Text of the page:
By December 9, 2010 Read More →

Busy Autodesk looks wistfully to the clouds

A variety of new and novel technologies were on display at Autodesk University 2010 last week. Autodesk is the first to admit they are wondering which ones will take wing first.

By Kathleen Maher
Editor-in-Chief

Autodesk CEO Carl Bass at Autodesk University 2010

Autodesk’s official message at Autodesk University 2010 in Las Vegas was all about the customer. CEO Carl Bass showcased several users with very grand projects including space vehicles and Teslas. The audience at Autodesk University is primarily users so the goal was to inspire them to expand their use of Autodesk’s tools and think big.

Autodesk is also thinking big these days. Of the major CAD vendors Autodesk is the most interested in leveraging the cloud, it is looking for new sales models, and of course new customers.

The press was invited to a special presentation the day before the official start of AU where they were regaled with news about new technologies, products, and initiatives. The overall impression was that Autodesk is really interested in the consumer market. In his Q&A session with journalists the next day Bass corrected that impression. The company is pretty interested in consumers but not necessarily in developing a consumer market for their products. He described the revenues from the SketchBook Mobile line as being pretty much peanuts in the whole Autodesk scheme of things. However, he also noted consumer products are helping to give Autodesk an insight into “our customers’ customers.”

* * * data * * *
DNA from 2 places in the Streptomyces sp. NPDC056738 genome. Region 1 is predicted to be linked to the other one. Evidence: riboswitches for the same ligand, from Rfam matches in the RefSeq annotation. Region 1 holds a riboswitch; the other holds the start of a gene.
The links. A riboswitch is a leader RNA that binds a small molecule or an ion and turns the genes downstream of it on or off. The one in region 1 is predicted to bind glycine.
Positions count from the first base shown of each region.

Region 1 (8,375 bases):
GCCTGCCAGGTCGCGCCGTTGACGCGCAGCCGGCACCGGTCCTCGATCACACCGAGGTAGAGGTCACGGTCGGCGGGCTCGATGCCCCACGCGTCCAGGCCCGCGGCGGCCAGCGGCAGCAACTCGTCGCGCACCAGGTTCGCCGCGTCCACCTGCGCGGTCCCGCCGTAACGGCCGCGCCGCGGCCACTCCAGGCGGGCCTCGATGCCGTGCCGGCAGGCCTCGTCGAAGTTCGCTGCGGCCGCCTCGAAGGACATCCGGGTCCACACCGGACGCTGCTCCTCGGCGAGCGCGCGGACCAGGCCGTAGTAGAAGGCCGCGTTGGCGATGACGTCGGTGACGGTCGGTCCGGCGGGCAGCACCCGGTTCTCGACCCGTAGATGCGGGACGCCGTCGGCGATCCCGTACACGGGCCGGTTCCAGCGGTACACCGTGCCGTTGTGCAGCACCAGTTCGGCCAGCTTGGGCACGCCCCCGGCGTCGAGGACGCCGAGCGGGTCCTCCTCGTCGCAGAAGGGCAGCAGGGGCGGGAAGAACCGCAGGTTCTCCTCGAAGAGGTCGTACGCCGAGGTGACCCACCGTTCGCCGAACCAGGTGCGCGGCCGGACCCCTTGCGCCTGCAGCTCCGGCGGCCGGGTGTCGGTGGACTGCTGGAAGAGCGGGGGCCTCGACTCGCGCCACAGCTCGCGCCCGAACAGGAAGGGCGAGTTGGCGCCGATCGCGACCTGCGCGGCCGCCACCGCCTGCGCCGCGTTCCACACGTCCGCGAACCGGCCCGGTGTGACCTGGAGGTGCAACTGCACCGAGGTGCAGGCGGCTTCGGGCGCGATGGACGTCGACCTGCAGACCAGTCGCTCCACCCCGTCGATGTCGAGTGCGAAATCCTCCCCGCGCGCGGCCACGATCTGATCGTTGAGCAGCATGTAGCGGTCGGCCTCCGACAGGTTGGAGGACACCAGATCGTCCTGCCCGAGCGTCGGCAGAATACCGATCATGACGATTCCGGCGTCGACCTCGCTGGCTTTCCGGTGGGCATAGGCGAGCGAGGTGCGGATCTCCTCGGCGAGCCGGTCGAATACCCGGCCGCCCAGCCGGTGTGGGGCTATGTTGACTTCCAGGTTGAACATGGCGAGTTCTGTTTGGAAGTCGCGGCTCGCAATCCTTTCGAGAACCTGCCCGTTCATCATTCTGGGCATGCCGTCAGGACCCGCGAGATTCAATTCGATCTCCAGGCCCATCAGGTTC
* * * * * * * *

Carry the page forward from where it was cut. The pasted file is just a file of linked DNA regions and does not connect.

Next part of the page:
The popular Sketchbook Mobile (pictured here on the Apple iPhone) is now available for Android devices.

Just as AU 2010 was kicking off Autodesk announced a new version of SketchBook Mobile. The latest version is for the Android mobile platform from Google, used by a variety of mobile telephone makers. Autodesk says the software has reached 2.2 million downloads, just on Apple’s iOS platform. The new version takes advantage of Android’s hardware button features, and comes in both free and paid versions.